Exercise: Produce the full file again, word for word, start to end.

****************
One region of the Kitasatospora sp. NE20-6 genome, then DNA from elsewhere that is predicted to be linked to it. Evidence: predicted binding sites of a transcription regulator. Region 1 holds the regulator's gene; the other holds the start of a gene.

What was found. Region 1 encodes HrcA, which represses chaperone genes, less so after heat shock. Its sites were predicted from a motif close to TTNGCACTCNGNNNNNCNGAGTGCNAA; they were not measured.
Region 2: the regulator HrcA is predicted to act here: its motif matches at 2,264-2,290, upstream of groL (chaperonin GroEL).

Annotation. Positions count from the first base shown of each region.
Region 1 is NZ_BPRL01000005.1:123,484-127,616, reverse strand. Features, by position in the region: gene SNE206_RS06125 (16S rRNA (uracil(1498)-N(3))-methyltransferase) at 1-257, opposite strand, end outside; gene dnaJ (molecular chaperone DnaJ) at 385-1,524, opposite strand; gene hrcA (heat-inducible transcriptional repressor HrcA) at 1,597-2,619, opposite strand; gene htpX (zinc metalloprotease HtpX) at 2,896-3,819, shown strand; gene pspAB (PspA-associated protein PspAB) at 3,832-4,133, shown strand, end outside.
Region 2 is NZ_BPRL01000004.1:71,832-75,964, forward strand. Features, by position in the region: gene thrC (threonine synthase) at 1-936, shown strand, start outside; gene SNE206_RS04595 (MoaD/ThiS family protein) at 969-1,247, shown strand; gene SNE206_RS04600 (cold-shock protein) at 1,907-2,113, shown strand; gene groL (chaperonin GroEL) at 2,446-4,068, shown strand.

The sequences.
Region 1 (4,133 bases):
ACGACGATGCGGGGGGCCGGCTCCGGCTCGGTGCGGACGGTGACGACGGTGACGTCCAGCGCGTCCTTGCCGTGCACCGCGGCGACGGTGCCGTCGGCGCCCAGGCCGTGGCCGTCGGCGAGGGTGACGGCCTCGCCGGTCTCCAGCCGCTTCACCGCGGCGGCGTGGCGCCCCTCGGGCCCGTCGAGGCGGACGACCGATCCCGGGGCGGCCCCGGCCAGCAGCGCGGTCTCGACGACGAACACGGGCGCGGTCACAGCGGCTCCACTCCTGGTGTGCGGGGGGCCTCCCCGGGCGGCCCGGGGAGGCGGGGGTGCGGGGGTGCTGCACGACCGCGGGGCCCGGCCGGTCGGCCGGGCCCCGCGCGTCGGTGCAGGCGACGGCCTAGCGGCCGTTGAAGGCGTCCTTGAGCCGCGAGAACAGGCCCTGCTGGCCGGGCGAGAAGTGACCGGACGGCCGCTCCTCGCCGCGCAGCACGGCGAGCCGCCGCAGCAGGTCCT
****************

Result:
One region of the Kitasatospora sp. NE20-6 genome, then DNA from elsewhere that is predicted to be linked to it. Evidence: predicted binding sites of a transcription regulator. Region 1 holds the regulator's gene; the other holds the start of a gene.

What was found. Region 1 encodes HrcA, which represses chaperone genes, less so after heat shock. Its sites were predicted from a motif close to TTNGCACTCNGNNNNNCNGAGTGCNAA; they were not measured.
Region 2: the regulator HrcA is predicted to act here: its motif matches at 2,264-2,290, upstream of groL (chaperonin GroEL).

Annotation. Positions count from the first base shown of each region.
Region 1 is NZ_BPRL01000005.1:123,484-127,616, reverse strand. Features, by position in the region: gene SNE206_RS06125 (16S rRNA (uracil(1498)-N(3))-methyltransferase) at 1-257, opposite strand, end outside; gene dnaJ (molecular chaperone DnaJ) at 385-1,524, opposite strand; gene hrcA (heat-inducible transcriptional repressor HrcA) at 1,597-2,619, opposite strand; gene htpX (zinc metalloprotease HtpX) at 2,896-3,819, shown strand; gene pspAB (PspA-associated protein PspAB) at 3,832-4,133, shown strand, end outside.
Region 2 is NZ_BPRL01000004.1:71,832-75,964, forward strand. Features, by position in the region: gene thrC (threonine synthase) at 1-936, shown strand, start outside; gene SNE206_RS04595 (MoaD/ThiS family protein) at 969-1,247, shown strand; gene SNE206_RS04600 (cold-shock protein) at 1,907-2,113, shown strand; gene groL (chaperonin GroEL) at 2,446-4,068, shown strand.

The sequences.
Region 1 (4,133 bases):
ACGACGATGCGGGGGGCCGGCTCCGGCTCGGTGCGGACGGTGACGACGGTGACGTCCAGCGCGTCCTTGCCGTGCACCGCGGCGACGGTGCCGTCGGCGCCCAGGCCGTGGCCGTCGGCGAGGGTGACGGCCTCGCCGGTCTCCAGCCGCTTCACCGCGGCGGCGTGGCGCCCCTCGGGCCCGTCGAGGCGGACGACCGATCCCGGGGCGGCCCCGGCCAGCAGCGCGGTCTCGACGACGAACACGGGCGCGGTCACAGCGGCTCCACTCCTGGTGTGCGGGGGGCCTCCCCGGGCGGCCCGGGGAGGCGGGGGTGCGGGGGTGCTGCACGACCGCGGGGCCCGGCCGGTCGGCCGGGCCCCGCGCGTCGGTGCAGGCGACGGCCTAGCGGCCGTTGAAGGCGTCCTTGAGCCGCGAGAACAGGCCCTGCTGGCCGGGCGAGAAGTGACCGGACGGCCGCTCCTCGCCGCGCAGCACGGCGAGCCGCCGCAGCAGGTCCT